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Watching cadets try to navigate the intentionally slippery skid-pan course at the California Highway Patrol Academy, Sergeant Norman Vandermeyde is well aware of the slippery slope many in the community see him on as the recruitment director for this statewide police force.

“I always say look in the mirror. That’s who you’re competing against. So you need to be physically fit, sound mind, mentally ready, so a sound mind and good character. If you have those things and you’re willing to serve the community then we have a job for you,” said Vandermeyde.

Each CHP testing cycle about 6,200 people turn in applications, thinking the CHP is the job for them, but by the time that penned interest needs to be backed up with 24 push-ups in a minute, 31 sit-ups in a minute, a 300 meter run in 70 seconds and a mile-and-a-half run done in 13 minutes and 35 seconds something happens.

“Immediately, the first weekend, we’ll lose about 50 percent of those people because they just don’t show up, so that’s automatic disqualification,” said Vandermeyde.

Though the CHP asks applicants their ethnic background, Vandermede says his agency doesn’t track that interest by race throughout the initial process so recruiters don’t know why or how diversity is dropping off – just that much of it may have disappeared once a cadet class is officially formed.

Right now the CHP as a whole is about 69 percent white.

For 28-year-old Cabri Griffin, there was no question in his mind about making it from applicant to cadet to officer, despite the rigors of the physical and written requirements.

“I’m like, ‘Whoa. Finally, I got here,’ and then it starts all over again,” he said with a laugh. “It’s definitely a hard process just to get here and then it’s way harder once you get here. We have a lot of classes and we have a test almost every week, and if you don’t pass, you get one more chance and you’re out.”

As just one of four African-American cadets selected for the latest class of officer-hopefuls, Griffin stands out.

His class is 43.7 percent Caucasian, the class behind him 57 percent so.

Griffin’s also not your average cadet-off-the couch who just decided one day to join the CHP.

He spent seven years working as a 911 dispatcher for his hometown police department in Los Angeles.

It was a long courtship with a life in law enforcement he finally felt was worthy of marriage.

“Just making those split decisions is a lot more complicated than a lot of people know about,” he said.

Good preparation for the the kind of decisions he’ll have to make out on patrol, the kind of prep he feels could help others understand what it means to serve.

Griffin also stands out because of something he did as a kid with the LAPD.

“If I had never gotten into the Explorer program, I would probably never be an officer or a cadet right now because all you get to see is them coming and taking people away, writing tickets,” Griffin said. “So, without people knowing exactly what the police do and being able to trust them, calling them when they need them, then why would you want to be one of those people.”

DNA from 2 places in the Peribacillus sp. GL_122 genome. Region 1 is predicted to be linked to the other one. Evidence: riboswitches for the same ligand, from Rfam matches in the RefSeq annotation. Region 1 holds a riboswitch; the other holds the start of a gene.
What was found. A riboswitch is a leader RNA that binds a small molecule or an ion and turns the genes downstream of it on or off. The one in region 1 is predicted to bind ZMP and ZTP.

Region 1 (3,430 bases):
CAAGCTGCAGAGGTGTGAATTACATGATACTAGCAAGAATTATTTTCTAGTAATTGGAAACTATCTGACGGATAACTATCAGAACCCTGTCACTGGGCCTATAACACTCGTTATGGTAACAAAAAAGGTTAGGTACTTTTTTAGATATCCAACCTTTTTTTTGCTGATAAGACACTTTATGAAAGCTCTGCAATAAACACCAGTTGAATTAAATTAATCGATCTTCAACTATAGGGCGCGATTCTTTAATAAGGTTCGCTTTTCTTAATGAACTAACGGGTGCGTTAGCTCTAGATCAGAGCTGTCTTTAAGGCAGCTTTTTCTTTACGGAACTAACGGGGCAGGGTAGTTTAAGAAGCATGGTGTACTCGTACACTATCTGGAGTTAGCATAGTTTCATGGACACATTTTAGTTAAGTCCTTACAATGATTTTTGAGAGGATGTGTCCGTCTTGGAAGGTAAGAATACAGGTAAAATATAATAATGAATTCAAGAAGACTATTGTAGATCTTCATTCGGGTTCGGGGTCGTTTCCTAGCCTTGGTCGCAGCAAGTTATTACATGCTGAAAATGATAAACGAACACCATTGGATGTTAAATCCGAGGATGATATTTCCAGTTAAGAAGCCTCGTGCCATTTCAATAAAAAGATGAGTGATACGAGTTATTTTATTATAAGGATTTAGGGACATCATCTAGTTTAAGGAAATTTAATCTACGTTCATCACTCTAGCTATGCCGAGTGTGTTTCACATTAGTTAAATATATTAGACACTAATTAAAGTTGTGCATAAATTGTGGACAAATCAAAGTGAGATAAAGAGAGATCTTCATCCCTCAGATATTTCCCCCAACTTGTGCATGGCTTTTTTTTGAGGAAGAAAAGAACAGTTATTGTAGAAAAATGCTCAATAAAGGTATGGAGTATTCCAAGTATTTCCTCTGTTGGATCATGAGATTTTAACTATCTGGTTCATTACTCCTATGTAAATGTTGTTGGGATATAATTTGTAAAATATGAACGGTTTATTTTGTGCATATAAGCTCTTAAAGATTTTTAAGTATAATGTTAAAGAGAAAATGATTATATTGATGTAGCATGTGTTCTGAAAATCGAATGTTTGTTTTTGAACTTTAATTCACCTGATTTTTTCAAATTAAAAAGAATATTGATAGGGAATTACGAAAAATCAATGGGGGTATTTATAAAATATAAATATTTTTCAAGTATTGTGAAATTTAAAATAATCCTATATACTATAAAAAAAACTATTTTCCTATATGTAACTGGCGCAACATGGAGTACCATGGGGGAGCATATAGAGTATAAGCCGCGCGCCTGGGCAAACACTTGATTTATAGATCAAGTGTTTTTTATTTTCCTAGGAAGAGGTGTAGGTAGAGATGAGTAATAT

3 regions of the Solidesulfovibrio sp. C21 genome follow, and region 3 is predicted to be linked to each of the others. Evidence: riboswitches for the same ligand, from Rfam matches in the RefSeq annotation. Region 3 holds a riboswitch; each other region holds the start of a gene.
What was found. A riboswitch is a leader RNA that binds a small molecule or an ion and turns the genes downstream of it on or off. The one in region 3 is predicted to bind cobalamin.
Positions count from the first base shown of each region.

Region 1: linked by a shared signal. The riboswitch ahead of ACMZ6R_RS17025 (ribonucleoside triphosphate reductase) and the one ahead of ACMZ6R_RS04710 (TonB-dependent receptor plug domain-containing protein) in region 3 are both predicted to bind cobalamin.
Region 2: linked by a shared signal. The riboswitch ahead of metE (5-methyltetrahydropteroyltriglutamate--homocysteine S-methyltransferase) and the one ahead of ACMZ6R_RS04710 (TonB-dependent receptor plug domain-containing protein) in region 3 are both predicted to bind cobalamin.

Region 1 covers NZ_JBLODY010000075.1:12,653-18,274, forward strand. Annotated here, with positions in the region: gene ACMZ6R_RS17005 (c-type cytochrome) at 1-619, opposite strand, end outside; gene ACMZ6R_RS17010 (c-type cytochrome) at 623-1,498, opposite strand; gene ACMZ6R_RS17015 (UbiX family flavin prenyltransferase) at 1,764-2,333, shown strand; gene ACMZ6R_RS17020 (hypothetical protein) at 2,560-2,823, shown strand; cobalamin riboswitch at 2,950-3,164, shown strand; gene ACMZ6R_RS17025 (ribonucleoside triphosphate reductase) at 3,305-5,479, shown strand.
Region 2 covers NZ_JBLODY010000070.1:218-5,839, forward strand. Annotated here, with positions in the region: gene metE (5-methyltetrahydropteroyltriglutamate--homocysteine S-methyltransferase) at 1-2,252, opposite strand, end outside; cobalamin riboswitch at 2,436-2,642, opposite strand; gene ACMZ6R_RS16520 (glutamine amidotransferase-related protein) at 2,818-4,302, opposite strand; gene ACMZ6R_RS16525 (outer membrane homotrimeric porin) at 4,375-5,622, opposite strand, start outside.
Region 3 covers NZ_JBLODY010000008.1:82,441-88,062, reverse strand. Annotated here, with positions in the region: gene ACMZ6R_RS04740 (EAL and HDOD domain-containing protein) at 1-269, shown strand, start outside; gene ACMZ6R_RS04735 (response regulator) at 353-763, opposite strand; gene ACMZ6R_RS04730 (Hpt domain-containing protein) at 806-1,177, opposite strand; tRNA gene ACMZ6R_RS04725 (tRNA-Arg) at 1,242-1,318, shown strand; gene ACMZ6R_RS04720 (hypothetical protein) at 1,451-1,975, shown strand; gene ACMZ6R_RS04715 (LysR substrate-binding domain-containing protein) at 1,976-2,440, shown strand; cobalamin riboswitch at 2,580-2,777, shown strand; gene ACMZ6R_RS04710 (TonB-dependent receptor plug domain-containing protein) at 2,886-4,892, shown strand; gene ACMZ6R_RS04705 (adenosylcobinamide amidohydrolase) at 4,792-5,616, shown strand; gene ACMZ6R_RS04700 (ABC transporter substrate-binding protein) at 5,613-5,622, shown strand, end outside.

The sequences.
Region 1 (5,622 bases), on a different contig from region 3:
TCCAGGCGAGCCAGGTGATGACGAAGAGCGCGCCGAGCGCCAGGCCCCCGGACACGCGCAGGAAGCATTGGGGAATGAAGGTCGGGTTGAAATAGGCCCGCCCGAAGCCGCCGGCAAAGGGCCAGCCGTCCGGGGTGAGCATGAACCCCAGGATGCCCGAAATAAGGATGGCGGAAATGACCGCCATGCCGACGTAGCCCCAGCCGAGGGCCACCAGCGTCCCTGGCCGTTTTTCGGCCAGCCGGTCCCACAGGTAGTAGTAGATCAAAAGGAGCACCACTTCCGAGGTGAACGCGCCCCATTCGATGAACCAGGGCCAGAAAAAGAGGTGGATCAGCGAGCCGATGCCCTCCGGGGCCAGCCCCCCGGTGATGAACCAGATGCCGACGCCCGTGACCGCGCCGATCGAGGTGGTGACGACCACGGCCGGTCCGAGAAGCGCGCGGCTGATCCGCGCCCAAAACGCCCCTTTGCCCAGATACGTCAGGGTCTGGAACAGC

For the CHP, the Explorers program is supposed to function like a junior cadet class, a recruitment pipeline.

In fact, like Griffin, 27 other current cadets were explorers with some agency.

There are 44 such posts with the CHP statewide, but the one that would serve Griffin’s neighborhood?

“That’s been defunct for years,” said Sgt. Vandermeyde. “It’s a struggle. You need to get officers that are willing to volunteer their time to do extra duties than what’s required of them.”

Four CHP Explorer programs statewide aren’t operational – a missed opportunity to capture the diversity this agency says it wants.

And with all the energy hundreds in the Sacramento Valley recently put into protesting how they feel many law officers treat minorities combined with what cameras have captured, the issue’s been aired at repeated forums.

“You just talk about something and nothing changes. It’s about diversifying the police force,” was one comment offered at a forum on the Ferguson crisis hosted by the Sacramento Branch of the NAACP back in August.

But what steps has the community done on its own to change the complexion of the CHP?

“We’re starting a program called ‘Know your Rights,'” said Stephen Webb, president of the Sacramento Branch of the NAACP. “To bring in different dialogue on what do I need to get into law enforcement. A lot of us don’t know. If you have any blemishes on there..that could keep you out.”

When asked why no effort was started right after the forums, perhaps in time to reach those who may have applied to the CHP class following Griffin’s, it’s taken dialogue since the late summer to develop what his group is slated to debut.

Vandermede and Griffin agree that in the end, a job on the force is about an individual deciding to do what they feel is right and step-up when others step back.

“It’s a select few who actually think that way. And if you don’t get them to apply, it’s going to be less and less police officers and then higher crime and more victims and nobody to come and help,” said Griffin.

On Feb 28, the CHP is hosting a free seminar on the grounds of its West Sacramento Academy to introduce people to the agency.

It’s open to all, but there will be a big emphasis on what women can achieve on the force.

The NAACP intends to start its new program encouraging law enforcement application around the same time.